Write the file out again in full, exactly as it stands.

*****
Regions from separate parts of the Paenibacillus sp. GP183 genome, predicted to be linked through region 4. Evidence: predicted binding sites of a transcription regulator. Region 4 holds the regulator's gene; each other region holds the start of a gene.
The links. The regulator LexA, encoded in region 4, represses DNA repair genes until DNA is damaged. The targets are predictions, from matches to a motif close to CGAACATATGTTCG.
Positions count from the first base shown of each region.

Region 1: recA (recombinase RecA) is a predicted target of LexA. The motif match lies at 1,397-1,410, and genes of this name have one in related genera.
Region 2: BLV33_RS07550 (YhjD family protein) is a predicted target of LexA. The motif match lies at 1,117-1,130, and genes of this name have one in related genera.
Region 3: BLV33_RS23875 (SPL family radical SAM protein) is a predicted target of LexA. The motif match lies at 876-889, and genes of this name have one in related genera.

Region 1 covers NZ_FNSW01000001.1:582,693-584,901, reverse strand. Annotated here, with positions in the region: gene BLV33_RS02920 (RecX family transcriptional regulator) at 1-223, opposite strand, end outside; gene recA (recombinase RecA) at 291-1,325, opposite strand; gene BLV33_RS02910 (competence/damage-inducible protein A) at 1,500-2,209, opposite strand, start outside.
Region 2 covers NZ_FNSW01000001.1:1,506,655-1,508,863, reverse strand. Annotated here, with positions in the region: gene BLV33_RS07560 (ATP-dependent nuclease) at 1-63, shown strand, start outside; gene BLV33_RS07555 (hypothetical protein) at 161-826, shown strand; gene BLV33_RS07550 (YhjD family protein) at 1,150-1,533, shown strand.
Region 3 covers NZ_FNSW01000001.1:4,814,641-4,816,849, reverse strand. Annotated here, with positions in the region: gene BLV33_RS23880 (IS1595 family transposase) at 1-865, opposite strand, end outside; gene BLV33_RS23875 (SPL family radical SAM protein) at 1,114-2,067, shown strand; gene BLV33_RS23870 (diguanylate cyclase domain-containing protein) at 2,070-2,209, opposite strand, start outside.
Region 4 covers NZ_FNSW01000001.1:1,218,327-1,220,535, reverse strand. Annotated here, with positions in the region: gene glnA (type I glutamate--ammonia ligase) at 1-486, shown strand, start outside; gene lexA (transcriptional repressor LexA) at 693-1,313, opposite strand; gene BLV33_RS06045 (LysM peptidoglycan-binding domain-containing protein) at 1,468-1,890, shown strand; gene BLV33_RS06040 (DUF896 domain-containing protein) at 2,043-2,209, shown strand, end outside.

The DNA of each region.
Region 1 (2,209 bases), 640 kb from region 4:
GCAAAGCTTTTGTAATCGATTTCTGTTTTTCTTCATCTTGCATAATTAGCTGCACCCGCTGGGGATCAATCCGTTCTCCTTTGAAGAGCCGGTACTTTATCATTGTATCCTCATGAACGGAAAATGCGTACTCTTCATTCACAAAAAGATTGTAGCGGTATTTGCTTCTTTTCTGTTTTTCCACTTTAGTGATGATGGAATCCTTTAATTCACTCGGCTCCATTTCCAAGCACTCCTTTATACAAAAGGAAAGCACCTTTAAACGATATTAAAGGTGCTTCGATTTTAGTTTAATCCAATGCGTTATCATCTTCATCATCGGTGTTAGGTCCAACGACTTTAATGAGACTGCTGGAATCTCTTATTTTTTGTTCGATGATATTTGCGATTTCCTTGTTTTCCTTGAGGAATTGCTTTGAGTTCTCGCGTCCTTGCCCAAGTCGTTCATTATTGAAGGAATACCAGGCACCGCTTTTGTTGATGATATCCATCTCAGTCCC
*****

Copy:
Regions from separate parts of the Paenibacillus sp. GP183 genome, predicted to be linked through region 4. Evidence: predicted binding sites of a transcription regulator. Region 4 holds the regulator's gene; each other region holds the start of a gene.
The links. The regulator LexA, encoded in region 4, represses DNA repair genes until DNA is damaged. The targets are predictions, from matches to a motif close to CGAACATATGTTCG.
Positions count from the first base shown of each region.

Region 1: recA (recombinase RecA) is a predicted target of LexA. The motif match lies at 1,397-1,410, and genes of this name have one in related genera.
Region 2: BLV33_RS07550 (YhjD family protein) is a predicted target of LexA. The motif match lies at 1,117-1,130, and genes of this name have one in related genera.
Region 3: BLV33_RS23875 (SPL family radical SAM protein) is a predicted target of LexA. The motif match lies at 876-889, and genes of this name have one in related genera.

Region 1 covers NZ_FNSW01000001.1:582,693-584,901, reverse strand. Annotated here, with positions in the region: gene BLV33_RS02920 (RecX family transcriptional regulator) at 1-223, opposite strand, end outside; gene recA (recombinase RecA) at 291-1,325, opposite strand; gene BLV33_RS02910 (competence/damage-inducible protein A) at 1,500-2,209, opposite strand, start outside.
Region 2 covers NZ_FNSW01000001.1:1,506,655-1,508,863, reverse strand. Annotated here, with positions in the region: gene BLV33_RS07560 (ATP-dependent nuclease) at 1-63, shown strand, start outside; gene BLV33_RS07555 (hypothetical protein) at 161-826, shown strand; gene BLV33_RS07550 (YhjD family protein) at 1,150-1,533, shown strand.
Region 3 covers NZ_FNSW01000001.1:4,814,641-4,816,849, reverse strand. Annotated here, with positions in the region: gene BLV33_RS23880 (IS1595 family transposase) at 1-865, opposite strand, end outside; gene BLV33_RS23875 (SPL family radical SAM protein) at 1,114-2,067, shown strand; gene BLV33_RS23870 (diguanylate cyclase domain-containing protein) at 2,070-2,209, opposite strand, start outside.
Region 4 covers NZ_FNSW01000001.1:1,218,327-1,220,535, reverse strand. Annotated here, with positions in the region: gene glnA (type I glutamate--ammonia ligase) at 1-486, shown strand, start outside; gene lexA (transcriptional repressor LexA) at 693-1,313, opposite strand; gene BLV33_RS06045 (LysM peptidoglycan-binding domain-containing protein) at 1,468-1,890, shown strand; gene BLV33_RS06040 (DUF896 domain-containing protein) at 2,043-2,209, shown strand, end outside.

The DNA of each region.
Region 1 (2,209 bases), 640 kb from region 4:
GCAAAGCTTTTGTAATCGATTTCTGTTTTTCTTCATCTTGCATAATTAGCTGCACCCGCTGGGGATCAATCCGTTCTCCTTTGAAGAGCCGGTACTTTATCATTGTATCCTCATGAACGGAAAATGCGTACTCTTCATTCACAAAAAGATTGTAGCGGTATTTGCTTCTTTTCTGTTTTTCCACTTTAGTGATGATGGAATCCTTTAATTCACTCGGCTCCATTTCCAAGCACTCCTTTATACAAAAGGAAAGCACCTTTAAACGATATTAAAGGTGCTTCGATTTTAGTTTAATCCAATGCGTTATCATCTTCATCATCGGTGTTAGGTCCAACGACTTTAATGAGACTGCTGGAATCTCTTATTTTTTGTTCGATGATATTTGCGATTTCCTTGTTTTCCTTGAGGAATTGCTTTGAGTTCTCGCGTCCTTGCCCAAGTCGTTCATTATTGAAGGAATACCAGGCACCGCTTTTGTTGATGATATCCATCTCAGTCCC